It's easy to demonstrate JSON.stringify as well. Open a JavaScript console in FireBug, Firefox developer tools, the Chrome developer tools, or any other browser and type the following:

JSON.stringify({a: "b"})

The result should be:

{"a": "b"}

(though your specific browser console may return this wrapped in an additional layer of " quotes)

You can try this with any object and see the results quite easily. The stringify method will serialize any JavaScript object, though it may not always produce the results that you want or expect.

(object).toJSON

There will inevitably be times where you need some data to exist on an object in the browser, but don't want that data to be sent back to a server when it is converted in to a JSON document for an AJAX call. You may also need to inject some data, or pre-process some data to make the server happy. Well, good news again! We can very easily customize the data that is produced by the stringify method when passing in our objects. We only need to provide a toJSON method on the object in question.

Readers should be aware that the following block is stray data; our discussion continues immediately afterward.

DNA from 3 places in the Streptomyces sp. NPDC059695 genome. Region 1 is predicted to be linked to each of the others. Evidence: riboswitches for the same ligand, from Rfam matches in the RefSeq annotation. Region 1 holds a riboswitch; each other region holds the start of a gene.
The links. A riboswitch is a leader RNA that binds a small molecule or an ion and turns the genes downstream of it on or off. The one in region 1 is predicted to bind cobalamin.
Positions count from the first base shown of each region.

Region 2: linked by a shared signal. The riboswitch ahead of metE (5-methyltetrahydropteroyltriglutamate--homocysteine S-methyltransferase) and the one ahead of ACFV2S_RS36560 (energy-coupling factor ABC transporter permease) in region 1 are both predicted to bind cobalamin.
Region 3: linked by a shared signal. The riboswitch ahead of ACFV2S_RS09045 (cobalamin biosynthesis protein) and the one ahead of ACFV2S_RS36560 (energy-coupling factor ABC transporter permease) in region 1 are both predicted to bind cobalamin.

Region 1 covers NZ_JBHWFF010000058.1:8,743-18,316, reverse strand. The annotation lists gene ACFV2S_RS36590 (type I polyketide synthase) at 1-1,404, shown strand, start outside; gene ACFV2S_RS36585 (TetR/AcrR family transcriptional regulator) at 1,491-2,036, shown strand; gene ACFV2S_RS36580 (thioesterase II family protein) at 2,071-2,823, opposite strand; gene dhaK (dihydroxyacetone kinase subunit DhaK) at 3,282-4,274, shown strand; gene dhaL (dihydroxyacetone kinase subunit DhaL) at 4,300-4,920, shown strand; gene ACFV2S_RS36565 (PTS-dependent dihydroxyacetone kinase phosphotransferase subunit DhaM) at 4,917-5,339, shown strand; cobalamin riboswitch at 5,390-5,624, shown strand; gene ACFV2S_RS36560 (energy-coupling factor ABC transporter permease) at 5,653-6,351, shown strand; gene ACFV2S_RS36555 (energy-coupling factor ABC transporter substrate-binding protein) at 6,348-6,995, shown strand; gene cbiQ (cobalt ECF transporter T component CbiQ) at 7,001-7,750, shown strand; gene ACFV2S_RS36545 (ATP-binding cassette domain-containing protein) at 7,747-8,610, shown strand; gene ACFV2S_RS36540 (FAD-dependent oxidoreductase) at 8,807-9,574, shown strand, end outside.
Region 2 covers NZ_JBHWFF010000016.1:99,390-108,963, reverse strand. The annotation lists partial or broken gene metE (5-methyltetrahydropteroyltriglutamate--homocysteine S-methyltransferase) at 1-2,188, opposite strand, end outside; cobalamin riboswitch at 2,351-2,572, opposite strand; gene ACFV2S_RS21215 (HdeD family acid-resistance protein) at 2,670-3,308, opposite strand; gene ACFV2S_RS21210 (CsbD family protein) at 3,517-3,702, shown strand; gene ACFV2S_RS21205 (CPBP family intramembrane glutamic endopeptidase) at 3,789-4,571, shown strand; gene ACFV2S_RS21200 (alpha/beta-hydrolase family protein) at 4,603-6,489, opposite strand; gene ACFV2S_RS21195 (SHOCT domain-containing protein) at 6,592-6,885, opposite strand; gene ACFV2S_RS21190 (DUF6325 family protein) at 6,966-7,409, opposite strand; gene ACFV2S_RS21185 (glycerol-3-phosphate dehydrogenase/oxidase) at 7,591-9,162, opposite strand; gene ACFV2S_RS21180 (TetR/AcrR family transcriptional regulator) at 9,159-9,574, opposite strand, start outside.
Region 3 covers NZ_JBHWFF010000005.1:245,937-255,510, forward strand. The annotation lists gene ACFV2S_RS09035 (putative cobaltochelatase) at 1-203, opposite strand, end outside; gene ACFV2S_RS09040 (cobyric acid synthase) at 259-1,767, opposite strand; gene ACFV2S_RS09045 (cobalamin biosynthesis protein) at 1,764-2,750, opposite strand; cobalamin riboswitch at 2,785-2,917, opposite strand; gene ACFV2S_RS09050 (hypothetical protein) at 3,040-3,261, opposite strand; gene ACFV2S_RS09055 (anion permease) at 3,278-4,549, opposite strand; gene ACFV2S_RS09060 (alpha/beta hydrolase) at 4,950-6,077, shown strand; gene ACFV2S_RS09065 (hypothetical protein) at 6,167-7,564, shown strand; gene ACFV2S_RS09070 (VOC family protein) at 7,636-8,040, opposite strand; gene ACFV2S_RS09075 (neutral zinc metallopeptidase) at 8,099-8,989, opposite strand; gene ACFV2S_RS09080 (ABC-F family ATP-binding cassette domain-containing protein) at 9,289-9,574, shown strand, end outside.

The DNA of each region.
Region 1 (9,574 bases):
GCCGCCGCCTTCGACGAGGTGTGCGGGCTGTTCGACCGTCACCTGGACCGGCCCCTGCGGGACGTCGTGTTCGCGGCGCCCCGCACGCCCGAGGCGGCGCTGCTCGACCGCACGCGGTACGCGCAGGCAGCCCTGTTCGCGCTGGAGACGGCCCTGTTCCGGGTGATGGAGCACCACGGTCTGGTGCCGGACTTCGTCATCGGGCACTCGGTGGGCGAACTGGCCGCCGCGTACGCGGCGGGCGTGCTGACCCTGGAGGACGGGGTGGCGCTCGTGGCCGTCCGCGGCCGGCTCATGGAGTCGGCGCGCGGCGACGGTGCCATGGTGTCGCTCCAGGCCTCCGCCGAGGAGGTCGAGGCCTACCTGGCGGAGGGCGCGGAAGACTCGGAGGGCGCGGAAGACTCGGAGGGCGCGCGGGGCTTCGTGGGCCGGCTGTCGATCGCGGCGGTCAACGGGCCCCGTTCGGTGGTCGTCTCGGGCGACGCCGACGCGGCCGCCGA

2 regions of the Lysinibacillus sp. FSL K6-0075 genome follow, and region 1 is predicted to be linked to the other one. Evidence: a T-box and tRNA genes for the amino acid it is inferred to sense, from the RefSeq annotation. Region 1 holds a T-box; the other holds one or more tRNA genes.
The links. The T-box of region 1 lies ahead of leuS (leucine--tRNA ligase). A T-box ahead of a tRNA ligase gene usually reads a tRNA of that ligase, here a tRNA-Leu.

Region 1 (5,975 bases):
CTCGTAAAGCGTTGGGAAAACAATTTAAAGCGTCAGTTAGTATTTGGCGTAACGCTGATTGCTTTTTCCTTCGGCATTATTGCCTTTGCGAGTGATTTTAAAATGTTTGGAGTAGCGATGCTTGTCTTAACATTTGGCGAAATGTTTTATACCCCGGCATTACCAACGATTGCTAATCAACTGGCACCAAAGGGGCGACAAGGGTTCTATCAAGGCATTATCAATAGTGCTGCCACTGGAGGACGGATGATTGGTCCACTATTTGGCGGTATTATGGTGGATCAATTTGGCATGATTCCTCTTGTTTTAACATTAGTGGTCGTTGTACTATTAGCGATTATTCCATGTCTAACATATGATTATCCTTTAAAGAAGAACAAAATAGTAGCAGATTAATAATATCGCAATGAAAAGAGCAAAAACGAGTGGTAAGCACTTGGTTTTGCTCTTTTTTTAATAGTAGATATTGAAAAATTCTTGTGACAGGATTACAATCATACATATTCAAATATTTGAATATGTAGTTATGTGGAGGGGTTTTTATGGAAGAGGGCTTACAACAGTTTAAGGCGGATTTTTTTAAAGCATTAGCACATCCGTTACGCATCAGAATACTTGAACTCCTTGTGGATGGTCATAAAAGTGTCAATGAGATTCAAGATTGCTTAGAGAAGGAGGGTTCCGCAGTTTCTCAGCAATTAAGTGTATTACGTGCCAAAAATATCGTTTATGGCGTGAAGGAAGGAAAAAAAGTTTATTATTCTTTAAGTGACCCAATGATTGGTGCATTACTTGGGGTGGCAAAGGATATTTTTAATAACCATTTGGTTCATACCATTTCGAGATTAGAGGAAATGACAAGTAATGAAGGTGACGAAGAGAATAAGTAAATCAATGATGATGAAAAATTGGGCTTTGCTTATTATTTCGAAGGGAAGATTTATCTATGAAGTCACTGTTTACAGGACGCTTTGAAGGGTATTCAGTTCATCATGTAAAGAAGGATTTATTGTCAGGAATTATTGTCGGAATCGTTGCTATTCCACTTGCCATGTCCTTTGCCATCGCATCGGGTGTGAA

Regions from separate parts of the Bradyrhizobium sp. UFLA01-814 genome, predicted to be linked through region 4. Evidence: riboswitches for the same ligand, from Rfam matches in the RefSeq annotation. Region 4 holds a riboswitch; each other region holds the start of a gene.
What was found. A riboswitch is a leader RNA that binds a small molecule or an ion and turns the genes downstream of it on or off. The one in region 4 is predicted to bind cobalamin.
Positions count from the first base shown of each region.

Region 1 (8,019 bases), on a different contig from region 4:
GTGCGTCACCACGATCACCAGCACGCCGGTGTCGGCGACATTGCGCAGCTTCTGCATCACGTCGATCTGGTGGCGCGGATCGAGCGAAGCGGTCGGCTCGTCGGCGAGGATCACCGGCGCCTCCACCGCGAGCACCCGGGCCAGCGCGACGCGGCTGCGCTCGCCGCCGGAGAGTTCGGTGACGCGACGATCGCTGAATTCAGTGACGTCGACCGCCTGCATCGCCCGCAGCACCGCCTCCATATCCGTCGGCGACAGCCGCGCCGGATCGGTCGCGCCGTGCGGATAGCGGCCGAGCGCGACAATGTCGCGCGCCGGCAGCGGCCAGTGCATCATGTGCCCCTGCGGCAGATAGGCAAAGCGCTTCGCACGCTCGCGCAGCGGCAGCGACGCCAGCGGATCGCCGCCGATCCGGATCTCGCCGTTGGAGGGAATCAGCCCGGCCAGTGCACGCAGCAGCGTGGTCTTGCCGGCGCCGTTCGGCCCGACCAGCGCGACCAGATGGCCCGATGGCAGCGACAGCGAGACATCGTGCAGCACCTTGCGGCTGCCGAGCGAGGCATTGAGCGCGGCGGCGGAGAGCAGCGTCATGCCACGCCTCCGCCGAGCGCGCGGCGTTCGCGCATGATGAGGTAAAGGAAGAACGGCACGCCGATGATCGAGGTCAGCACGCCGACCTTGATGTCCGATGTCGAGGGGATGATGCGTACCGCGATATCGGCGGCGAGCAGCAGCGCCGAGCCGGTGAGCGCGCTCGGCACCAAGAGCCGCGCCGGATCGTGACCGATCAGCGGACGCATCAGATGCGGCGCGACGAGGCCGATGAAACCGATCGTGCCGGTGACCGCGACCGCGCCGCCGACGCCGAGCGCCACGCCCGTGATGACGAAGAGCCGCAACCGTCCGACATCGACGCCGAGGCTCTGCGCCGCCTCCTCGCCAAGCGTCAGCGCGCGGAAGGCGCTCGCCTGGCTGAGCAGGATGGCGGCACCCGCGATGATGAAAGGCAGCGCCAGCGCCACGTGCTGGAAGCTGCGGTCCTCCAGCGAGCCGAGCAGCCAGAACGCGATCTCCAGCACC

Open your favorite JavaScript console again, and type (copy & paste) this:

Override toJSON

var obj = { foo: "bar", baz: "quux", toJSON: function(){ return {a: "b"}}};
JSON.stringify(obj);

The result will be the same {"a": "b"} that we saw before! Even though this object has a "foo" and "bar" attribute, and does not directly contain an "a" attribute, we have told the JSON.stringify process to use a set of data that is different from what the object actually has available. When JSON.stringify is called, it looks for the presence of a .toJSON method and if that method exists, it calls that method instead of running the standard process to serialize the object.